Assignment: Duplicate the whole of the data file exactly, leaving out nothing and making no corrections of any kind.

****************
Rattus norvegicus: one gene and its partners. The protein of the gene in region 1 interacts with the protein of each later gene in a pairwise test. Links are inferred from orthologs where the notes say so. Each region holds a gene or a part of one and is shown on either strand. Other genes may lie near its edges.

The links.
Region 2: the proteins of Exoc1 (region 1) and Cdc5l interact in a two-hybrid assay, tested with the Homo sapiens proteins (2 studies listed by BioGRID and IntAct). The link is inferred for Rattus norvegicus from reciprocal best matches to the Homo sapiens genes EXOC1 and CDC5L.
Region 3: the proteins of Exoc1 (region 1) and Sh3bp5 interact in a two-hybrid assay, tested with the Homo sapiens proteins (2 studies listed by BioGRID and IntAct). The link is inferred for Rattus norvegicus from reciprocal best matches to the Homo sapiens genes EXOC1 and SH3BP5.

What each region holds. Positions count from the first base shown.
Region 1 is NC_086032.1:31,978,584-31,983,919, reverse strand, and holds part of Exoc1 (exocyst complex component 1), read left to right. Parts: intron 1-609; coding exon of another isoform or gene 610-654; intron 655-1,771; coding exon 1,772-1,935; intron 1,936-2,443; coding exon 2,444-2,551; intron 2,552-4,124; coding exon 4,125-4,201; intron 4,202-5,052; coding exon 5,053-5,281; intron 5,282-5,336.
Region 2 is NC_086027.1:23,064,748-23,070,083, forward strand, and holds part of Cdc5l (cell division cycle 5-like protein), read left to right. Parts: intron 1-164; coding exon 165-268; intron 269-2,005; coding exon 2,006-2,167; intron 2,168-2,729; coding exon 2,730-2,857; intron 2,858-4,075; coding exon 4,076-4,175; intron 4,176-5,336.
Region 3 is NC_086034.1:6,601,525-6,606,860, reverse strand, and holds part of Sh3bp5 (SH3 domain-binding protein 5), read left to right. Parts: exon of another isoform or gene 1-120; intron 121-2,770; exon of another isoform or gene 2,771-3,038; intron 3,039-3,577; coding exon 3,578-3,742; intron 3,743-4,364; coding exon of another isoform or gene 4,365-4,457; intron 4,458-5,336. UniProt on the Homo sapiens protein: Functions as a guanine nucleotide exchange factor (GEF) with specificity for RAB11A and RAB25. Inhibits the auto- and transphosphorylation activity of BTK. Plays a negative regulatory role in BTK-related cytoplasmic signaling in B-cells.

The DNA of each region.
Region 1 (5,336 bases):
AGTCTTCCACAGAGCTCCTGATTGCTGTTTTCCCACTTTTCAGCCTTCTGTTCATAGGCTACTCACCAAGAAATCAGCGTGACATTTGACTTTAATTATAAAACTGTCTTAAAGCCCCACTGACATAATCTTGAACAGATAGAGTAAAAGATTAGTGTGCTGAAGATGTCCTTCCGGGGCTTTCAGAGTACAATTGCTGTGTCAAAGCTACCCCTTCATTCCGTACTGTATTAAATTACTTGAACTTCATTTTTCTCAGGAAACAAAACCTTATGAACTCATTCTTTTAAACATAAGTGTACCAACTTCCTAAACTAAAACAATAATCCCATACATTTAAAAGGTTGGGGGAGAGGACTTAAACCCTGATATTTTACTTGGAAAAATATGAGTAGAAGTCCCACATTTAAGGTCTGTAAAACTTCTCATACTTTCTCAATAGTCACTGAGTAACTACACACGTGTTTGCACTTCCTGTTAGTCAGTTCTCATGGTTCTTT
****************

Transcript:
Rattus norvegicus: one gene and its partners. The protein of the gene in region 1 interacts with the protein of each later gene in a pairwise test. Links are inferred from orthologs where the notes say so. Each region holds a gene or a part of one and is shown on either strand. Other genes may lie near its edges.

The links.
Region 2: the proteins of Exoc1 (region 1) and Cdc5l interact in a two-hybrid assay, tested with the Homo sapiens proteins (2 studies listed by BioGRID and IntAct). The link is inferred for Rattus norvegicus from reciprocal best matches to the Homo sapiens genes EXOC1 and CDC5L.
Region 3: the proteins of Exoc1 (region 1) and Sh3bp5 interact in a two-hybrid assay, tested with the Homo sapiens proteins (2 studies listed by BioGRID and IntAct). The link is inferred for Rattus norvegicus from reciprocal best matches to the Homo sapiens genes EXOC1 and SH3BP5.

What each region holds. Positions count from the first base shown.
Region 1 is NC_086032.1:31,978,584-31,983,919, reverse strand, and holds part of Exoc1 (exocyst complex component 1), read left to right. Parts: intron 1-609; coding exon of another isoform or gene 610-654; intron 655-1,771; coding exon 1,772-1,935; intron 1,936-2,443; coding exon 2,444-2,551; intron 2,552-4,124; coding exon 4,125-4,201; intron 4,202-5,052; coding exon 5,053-5,281; intron 5,282-5,336.
Region 2 is NC_086027.1:23,064,748-23,070,083, forward strand, and holds part of Cdc5l (cell division cycle 5-like protein), read left to right. Parts: intron 1-164; coding exon 165-268; intron 269-2,005; coding exon 2,006-2,167; intron 2,168-2,729; coding exon 2,730-2,857; intron 2,858-4,075; coding exon 4,076-4,175; intron 4,176-5,336.
Region 3 is NC_086034.1:6,601,525-6,606,860, reverse strand, and holds part of Sh3bp5 (SH3 domain-binding protein 5), read left to right. Parts: exon of another isoform or gene 1-120; intron 121-2,770; exon of another isoform or gene 2,771-3,038; intron 3,039-3,577; coding exon 3,578-3,742; intron 3,743-4,364; coding exon of another isoform or gene 4,365-4,457; intron 4,458-5,336. UniProt on the Homo sapiens protein: Functions as a guanine nucleotide exchange factor (GEF) with specificity for RAB11A and RAB25. Inhibits the auto- and transphosphorylation activity of BTK. Plays a negative regulatory role in BTK-related cytoplasmic signaling in B-cells.

The DNA of each region.
Region 1 (5,336 bases):
AGTCTTCCACAGAGCTCCTGATTGCTGTTTTCCCACTTTTCAGCCTTCTGTTCATAGGCTACTCACCAAGAAATCAGCGTGACATTTGACTTTAATTATAAAACTGTCTTAAAGCCCCACTGACATAATCTTGAACAGATAGAGTAAAAGATTAGTGTGCTGAAGATGTCCTTCCGGGGCTTTCAGAGTACAATTGCTGTGTCAAAGCTACCCCTTCATTCCGTACTGTATTAAATTACTTGAACTTCATTTTTCTCAGGAAACAAAACCTTATGAACTCATTCTTTTAAACATAAGTGTACCAACTTCCTAAACTAAAACAATAATCCCATACATTTAAAAGGTTGGGGGAGAGGACTTAAACCCTGATATTTTACTTGGAAAAATATGAGTAGAAGTCCCACATTTAAGGTCTGTAAAACTTCTCATACTTTCTCAATAGTCACTGAGTAACTACACACGTGTTTGCACTTCCTGTTAGTCAGTTCTCATGGTTCTTT